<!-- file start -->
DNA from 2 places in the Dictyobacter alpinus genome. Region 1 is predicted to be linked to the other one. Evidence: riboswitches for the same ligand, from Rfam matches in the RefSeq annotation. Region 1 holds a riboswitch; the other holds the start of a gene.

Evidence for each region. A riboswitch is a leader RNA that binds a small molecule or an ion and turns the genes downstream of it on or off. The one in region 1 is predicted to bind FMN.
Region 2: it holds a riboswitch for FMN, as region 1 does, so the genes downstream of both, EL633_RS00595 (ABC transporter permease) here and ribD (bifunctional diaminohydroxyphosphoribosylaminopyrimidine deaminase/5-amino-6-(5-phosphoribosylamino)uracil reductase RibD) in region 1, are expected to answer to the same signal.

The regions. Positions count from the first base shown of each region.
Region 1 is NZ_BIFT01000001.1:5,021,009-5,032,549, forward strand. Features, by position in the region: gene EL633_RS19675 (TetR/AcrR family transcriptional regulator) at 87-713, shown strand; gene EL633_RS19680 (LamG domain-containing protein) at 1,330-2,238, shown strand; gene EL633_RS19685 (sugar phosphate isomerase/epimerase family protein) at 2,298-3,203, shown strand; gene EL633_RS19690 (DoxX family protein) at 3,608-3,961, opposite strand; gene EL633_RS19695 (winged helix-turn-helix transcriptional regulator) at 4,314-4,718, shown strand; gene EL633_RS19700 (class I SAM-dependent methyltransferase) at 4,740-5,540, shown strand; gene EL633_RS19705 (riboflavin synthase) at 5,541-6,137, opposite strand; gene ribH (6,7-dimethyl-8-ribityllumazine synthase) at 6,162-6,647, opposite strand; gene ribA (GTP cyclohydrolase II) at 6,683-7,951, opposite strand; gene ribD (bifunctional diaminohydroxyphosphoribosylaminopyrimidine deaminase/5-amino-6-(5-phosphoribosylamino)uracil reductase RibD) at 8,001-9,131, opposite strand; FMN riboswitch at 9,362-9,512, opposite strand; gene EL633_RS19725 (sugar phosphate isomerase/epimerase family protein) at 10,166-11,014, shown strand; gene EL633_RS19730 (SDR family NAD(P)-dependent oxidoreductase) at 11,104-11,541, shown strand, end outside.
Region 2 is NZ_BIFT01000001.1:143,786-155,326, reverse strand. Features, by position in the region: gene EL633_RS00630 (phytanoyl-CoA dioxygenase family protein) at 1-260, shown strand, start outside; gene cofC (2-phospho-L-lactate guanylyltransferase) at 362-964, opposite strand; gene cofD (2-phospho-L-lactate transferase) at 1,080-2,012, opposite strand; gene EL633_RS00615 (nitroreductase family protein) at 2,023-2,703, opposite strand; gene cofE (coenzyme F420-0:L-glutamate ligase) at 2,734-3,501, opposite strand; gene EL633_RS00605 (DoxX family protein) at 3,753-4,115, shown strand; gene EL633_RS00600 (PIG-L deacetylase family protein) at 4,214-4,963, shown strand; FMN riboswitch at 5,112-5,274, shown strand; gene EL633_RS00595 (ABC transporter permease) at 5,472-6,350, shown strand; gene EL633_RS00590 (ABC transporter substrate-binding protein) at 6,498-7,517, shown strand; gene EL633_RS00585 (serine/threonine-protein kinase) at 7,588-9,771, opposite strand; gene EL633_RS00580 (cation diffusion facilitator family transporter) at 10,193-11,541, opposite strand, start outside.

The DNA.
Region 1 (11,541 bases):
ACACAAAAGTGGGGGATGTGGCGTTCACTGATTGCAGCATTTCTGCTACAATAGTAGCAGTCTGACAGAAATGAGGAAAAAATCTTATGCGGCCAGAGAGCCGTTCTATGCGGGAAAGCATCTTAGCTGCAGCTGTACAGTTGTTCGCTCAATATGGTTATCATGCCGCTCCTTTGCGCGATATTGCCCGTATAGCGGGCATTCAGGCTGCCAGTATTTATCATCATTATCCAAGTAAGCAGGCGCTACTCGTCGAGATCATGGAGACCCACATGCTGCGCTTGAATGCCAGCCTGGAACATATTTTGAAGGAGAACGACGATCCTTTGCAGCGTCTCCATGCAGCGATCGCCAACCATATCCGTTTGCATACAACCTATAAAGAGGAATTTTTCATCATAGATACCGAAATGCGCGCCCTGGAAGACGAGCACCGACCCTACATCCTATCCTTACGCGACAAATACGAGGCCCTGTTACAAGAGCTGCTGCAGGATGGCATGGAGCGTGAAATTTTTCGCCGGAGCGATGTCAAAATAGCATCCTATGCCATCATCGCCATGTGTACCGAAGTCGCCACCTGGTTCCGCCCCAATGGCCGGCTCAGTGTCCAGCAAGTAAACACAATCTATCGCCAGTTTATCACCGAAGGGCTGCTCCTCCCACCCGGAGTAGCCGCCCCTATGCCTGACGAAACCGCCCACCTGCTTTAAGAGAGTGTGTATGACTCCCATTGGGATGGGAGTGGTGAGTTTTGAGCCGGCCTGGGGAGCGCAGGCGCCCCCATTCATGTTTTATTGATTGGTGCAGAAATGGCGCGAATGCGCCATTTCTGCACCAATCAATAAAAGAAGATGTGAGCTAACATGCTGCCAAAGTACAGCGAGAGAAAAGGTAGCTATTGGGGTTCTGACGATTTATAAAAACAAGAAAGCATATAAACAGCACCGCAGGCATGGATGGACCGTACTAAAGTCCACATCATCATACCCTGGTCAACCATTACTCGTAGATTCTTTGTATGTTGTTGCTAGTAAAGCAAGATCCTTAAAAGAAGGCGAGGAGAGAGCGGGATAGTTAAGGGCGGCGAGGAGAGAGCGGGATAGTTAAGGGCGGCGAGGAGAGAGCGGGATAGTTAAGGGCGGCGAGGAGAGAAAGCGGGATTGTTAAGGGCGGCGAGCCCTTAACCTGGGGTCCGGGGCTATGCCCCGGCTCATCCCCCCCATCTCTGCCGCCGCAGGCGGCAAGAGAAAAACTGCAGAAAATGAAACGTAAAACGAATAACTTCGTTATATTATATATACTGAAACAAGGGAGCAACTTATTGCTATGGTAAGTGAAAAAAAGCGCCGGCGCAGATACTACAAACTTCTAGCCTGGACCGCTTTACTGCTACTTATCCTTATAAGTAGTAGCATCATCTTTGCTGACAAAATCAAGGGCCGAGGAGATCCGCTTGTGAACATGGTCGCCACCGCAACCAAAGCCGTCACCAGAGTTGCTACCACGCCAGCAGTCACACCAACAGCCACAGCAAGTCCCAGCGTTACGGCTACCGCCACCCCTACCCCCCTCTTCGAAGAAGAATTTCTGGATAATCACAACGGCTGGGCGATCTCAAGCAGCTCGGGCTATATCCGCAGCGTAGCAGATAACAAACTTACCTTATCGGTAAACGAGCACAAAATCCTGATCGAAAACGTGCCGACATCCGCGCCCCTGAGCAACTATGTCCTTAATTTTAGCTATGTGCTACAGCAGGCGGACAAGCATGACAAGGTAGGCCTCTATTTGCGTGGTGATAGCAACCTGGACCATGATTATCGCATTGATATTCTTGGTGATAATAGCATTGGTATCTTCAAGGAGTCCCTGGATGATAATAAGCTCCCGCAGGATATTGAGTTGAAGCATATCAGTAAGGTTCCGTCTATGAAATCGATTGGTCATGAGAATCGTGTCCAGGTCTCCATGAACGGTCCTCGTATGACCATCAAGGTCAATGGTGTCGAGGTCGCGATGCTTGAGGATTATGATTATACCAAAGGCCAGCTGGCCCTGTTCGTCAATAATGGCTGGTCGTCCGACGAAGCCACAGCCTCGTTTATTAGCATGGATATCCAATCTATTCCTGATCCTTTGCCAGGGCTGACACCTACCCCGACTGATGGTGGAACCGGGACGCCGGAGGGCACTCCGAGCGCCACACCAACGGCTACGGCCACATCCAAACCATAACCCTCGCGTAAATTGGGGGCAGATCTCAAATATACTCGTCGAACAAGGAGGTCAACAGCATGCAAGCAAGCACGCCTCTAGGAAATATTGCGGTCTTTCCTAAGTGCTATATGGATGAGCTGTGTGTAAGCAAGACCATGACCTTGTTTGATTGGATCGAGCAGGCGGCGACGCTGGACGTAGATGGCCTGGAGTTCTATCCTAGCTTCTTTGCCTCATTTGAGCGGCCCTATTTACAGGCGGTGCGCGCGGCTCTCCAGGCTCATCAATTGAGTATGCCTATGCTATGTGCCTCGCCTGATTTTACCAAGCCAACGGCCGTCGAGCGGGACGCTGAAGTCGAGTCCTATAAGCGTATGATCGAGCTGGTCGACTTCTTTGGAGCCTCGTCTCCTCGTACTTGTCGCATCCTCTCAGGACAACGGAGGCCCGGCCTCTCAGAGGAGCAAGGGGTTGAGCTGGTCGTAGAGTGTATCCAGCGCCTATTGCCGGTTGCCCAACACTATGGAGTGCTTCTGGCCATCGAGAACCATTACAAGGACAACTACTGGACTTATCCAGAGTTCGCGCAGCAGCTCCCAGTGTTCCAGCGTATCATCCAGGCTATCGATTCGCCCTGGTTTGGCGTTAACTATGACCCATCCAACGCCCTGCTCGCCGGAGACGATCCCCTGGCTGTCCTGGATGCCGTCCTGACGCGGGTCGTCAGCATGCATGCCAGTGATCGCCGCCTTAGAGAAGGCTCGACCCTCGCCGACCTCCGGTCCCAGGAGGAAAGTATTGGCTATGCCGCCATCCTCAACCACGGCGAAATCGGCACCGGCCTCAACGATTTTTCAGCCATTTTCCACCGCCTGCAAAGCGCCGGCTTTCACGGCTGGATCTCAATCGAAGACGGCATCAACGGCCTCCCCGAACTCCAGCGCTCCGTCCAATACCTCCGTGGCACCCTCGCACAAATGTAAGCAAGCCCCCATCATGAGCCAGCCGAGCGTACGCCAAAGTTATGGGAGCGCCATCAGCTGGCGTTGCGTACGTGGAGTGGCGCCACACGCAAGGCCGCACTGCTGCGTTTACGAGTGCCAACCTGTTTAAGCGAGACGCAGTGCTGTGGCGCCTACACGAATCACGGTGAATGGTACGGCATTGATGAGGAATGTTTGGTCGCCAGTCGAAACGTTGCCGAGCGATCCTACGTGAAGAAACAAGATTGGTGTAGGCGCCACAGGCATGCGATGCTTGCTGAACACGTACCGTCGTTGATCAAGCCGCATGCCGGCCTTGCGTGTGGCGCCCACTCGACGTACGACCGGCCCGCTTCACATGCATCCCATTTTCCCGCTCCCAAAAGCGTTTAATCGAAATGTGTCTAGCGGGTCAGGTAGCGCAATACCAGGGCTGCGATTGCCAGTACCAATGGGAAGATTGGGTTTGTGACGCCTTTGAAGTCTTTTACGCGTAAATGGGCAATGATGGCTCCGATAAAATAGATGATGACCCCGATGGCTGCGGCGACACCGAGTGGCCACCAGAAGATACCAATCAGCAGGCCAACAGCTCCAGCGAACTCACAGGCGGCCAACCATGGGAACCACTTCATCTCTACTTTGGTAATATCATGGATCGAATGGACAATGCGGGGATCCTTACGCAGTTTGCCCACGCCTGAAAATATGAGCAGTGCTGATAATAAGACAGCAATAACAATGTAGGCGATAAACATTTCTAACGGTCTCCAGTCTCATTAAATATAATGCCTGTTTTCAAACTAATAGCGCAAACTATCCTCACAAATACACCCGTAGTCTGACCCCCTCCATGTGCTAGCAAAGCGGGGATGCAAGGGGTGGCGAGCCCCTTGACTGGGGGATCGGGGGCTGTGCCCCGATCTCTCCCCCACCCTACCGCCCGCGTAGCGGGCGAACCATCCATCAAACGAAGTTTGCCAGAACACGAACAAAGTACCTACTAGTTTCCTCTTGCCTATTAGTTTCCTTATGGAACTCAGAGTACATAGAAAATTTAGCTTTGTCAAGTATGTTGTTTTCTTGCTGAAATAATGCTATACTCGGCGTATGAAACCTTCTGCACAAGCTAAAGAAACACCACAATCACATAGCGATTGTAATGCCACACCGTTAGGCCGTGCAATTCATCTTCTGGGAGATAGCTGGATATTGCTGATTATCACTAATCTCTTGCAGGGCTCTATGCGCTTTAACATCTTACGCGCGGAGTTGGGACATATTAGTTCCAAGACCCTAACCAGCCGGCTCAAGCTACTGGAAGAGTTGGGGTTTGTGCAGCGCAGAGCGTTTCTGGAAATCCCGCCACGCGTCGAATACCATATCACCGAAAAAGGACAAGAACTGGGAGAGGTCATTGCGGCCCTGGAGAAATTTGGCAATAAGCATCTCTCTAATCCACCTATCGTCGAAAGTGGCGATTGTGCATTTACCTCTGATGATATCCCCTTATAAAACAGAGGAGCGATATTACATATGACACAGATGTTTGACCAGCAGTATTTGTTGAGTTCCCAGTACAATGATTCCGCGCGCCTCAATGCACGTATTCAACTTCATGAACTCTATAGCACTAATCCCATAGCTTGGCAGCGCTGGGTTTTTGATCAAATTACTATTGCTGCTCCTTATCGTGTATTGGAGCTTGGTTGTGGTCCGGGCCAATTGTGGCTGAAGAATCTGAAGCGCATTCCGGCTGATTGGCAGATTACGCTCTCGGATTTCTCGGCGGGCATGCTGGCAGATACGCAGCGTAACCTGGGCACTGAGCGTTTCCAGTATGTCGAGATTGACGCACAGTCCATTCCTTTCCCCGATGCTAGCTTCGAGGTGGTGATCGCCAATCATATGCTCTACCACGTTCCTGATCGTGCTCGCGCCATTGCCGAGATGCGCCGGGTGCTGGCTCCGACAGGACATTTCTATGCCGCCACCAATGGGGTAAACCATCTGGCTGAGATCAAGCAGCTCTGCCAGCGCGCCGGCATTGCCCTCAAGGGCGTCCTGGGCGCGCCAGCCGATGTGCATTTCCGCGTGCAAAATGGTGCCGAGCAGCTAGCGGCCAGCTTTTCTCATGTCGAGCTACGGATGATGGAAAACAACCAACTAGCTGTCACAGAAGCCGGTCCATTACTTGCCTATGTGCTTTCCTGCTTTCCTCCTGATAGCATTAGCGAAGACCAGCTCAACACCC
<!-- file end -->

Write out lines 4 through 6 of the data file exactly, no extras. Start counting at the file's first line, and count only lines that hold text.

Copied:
The regions. Positions count from the first base shown of each region.
Region 1 is NZ_BIFT01000001.1:5,021,009-5,032,549, forward strand. Features, by position in the region: gene EL633_RS19675 (TetR/AcrR family transcriptional regulator) at 87-713, shown strand; gene EL633_RS19680 (LamG domain-containing protein) at 1,330-2,238, shown strand; gene EL633_RS19685 (sugar phosphate isomerase/epimerase family protein) at 2,298-3,203, shown strand; gene EL633_RS19690 (DoxX family protein) at 3,608-3,961, opposite strand; gene EL633_RS19695 (winged helix-turn-helix transcriptional regulator) at 4,314-4,718, shown strand; gene EL633_RS19700 (class I SAM-dependent methyltransferase) at 4,740-5,540, shown strand; gene EL633_RS19705 (riboflavin synthase) at 5,541-6,137, opposite strand; gene ribH (6,7-dimethyl-8-ribityllumazine synthase) at 6,162-6,647, opposite strand; gene ribA (GTP cyclohydrolase II) at 6,683-7,951, opposite strand; gene ribD (bifunctional diaminohydroxyphosphoribosylaminopyrimidine deaminase/5-amino-6-(5-phosphoribosylamino)uracil reductase RibD) at 8,001-9,131, opposite strand; FMN riboswitch at 9,362-9,512, opposite strand; gene EL633_RS19725 (sugar phosphate isomerase/epimerase family protein) at 10,166-11,014, shown strand; gene EL633_RS19730 (SDR family NAD(P)-dependent oxidoreductase) at 11,104-11,541, shown strand, end outside.
Region 2 is NZ_BIFT01000001.1:143,786-155,326, reverse strand. Features, by position in the region: gene EL633_RS00630 (phytanoyl-CoA dioxygenase family protein) at 1-260, shown strand, start outside; gene cofC (2-phospho-L-lactate guanylyltransferase) at 362-964, opposite strand; gene cofD (2-phospho-L-lactate transferase) at 1,080-2,012, opposite strand; gene EL633_RS00615 (nitroreductase family protein) at 2,023-2,703, opposite strand; gene cofE (coenzyme F420-0:L-glutamate ligase) at 2,734-3,501, opposite strand; gene EL633_RS00605 (DoxX family protein) at 3,753-4,115, shown strand; gene EL633_RS00600 (PIG-L deacetylase family protein) at 4,214-4,963, shown strand; FMN riboswitch at 5,112-5,274, shown strand; gene EL633_RS00595 (ABC transporter permease) at 5,472-6,350, shown strand; gene EL633_RS00590 (ABC transporter substrate-binding protein) at 6,498-7,517, shown strand; gene EL633_RS00585 (serine/threonine-protein kinase) at 7,588-9,771, opposite strand; gene EL633_RS00580 (cation diffusion facilitator family transporter) at 10,193-11,541, opposite strand, start outside.